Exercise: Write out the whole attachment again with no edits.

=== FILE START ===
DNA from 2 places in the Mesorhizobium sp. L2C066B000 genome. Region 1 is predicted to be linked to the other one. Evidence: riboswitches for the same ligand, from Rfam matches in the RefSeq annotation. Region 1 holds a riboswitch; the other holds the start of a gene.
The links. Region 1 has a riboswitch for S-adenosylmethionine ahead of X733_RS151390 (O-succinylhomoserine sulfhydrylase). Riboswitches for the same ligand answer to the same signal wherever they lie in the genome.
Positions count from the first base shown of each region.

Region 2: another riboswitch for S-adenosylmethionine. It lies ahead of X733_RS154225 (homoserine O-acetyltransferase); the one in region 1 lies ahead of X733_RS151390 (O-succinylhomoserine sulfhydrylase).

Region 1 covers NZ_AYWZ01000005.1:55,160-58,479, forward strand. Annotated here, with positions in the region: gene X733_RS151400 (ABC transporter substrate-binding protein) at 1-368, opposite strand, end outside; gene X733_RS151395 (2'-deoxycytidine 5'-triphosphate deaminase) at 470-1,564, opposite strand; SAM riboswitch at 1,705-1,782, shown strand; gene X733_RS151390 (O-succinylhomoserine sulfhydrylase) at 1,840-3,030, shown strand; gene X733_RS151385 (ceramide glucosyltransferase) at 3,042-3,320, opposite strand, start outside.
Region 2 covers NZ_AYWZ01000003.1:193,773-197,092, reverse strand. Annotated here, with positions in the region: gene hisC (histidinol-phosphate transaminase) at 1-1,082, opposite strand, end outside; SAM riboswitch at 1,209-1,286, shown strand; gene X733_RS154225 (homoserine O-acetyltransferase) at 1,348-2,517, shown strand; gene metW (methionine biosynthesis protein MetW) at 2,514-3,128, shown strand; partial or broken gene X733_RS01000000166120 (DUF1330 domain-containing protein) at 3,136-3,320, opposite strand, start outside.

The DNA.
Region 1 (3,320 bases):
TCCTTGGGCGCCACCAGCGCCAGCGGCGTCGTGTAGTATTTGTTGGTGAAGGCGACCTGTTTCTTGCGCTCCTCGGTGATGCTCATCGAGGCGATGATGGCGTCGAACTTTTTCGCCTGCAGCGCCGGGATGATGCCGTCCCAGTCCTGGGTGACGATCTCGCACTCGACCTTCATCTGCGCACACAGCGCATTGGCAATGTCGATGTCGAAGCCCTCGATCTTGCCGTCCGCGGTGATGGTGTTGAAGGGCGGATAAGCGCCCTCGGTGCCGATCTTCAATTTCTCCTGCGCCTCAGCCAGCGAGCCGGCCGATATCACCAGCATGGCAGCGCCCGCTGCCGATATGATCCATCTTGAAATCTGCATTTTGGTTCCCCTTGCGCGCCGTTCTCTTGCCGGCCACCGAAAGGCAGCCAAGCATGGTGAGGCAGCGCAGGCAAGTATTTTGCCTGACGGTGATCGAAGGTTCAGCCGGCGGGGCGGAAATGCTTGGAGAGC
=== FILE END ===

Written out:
DNA from 2 places in the Mesorhizobium sp. L2C066B000 genome. Region 1 is predicted to be linked to the other one. Evidence: riboswitches for the same ligand, from Rfam matches in the RefSeq annotation. Region 1 holds a riboswitch; the other holds the start of a gene.
The links. Region 1 has a riboswitch for S-adenosylmethionine ahead of X733_RS151390 (O-succinylhomoserine sulfhydrylase). Riboswitches for the same ligand answer to the same signal wherever they lie in the genome.
Positions count from the first base shown of each region.

Region 2: another riboswitch for S-adenosylmethionine. It lies ahead of X733_RS154225 (homoserine O-acetyltransferase); the one in region 1 lies ahead of X733_RS151390 (O-succinylhomoserine sulfhydrylase).

Region 1 covers NZ_AYWZ01000005.1:55,160-58,479, forward strand. Annotated here, with positions in the region: gene X733_RS151400 (ABC transporter substrate-binding protein) at 1-368, opposite strand, end outside; gene X733_RS151395 (2'-deoxycytidine 5'-triphosphate deaminase) at 470-1,564, opposite strand; SAM riboswitch at 1,705-1,782, shown strand; gene X733_RS151390 (O-succinylhomoserine sulfhydrylase) at 1,840-3,030, shown strand; gene X733_RS151385 (ceramide glucosyltransferase) at 3,042-3,320, opposite strand, start outside.
Region 2 covers NZ_AYWZ01000003.1:193,773-197,092, reverse strand. Annotated here, with positions in the region: gene hisC (histidinol-phosphate transaminase) at 1-1,082, opposite strand, end outside; SAM riboswitch at 1,209-1,286, shown strand; gene X733_RS154225 (homoserine O-acetyltransferase) at 1,348-2,517, shown strand; gene metW (methionine biosynthesis protein MetW) at 2,514-3,128, shown strand; partial or broken gene X733_RS01000000166120 (DUF1330 domain-containing protein) at 3,136-3,320, opposite strand, start outside.

The DNA.
Region 1 (3,320 bases):
TCCTTGGGCGCCACCAGCGCCAGCGGCGTCGTGTAGTATTTGTTGGTGAAGGCGACCTGTTTCTTGCGCTCCTCGGTGATGCTCATCGAGGCGATGATGGCGTCGAACTTTTTCGCCTGCAGCGCCGGGATGATGCCGTCCCAGTCCTGGGTGACGATCTCGCACTCGACCTTCATCTGCGCACACAGCGCATTGGCAATGTCGATGTCGAAGCCCTCGATCTTGCCGTCCGCGGTGATGGTGTTGAAGGGCGGATAAGCGCCCTCGGTGCCGATCTTCAATTTCTCCTGCGCCTCAGCCAGCGAGCCGGCCGATATCACCAGCATGGCAGCGCCCGCTGCCGATATGATCCATCTTGAAATCTGCATTTTGGTTCCCCTTGCGCGCCGTTCTCTTGCCGGCCACCGAAAGGCAGCCAAGCATGGTGAGGCAGCGCAGGCAAGTATTTTGCCTGACGGTGATCGAAGGTTCAGCCGGCGGGGCGGAAATGCTTGGAGAGC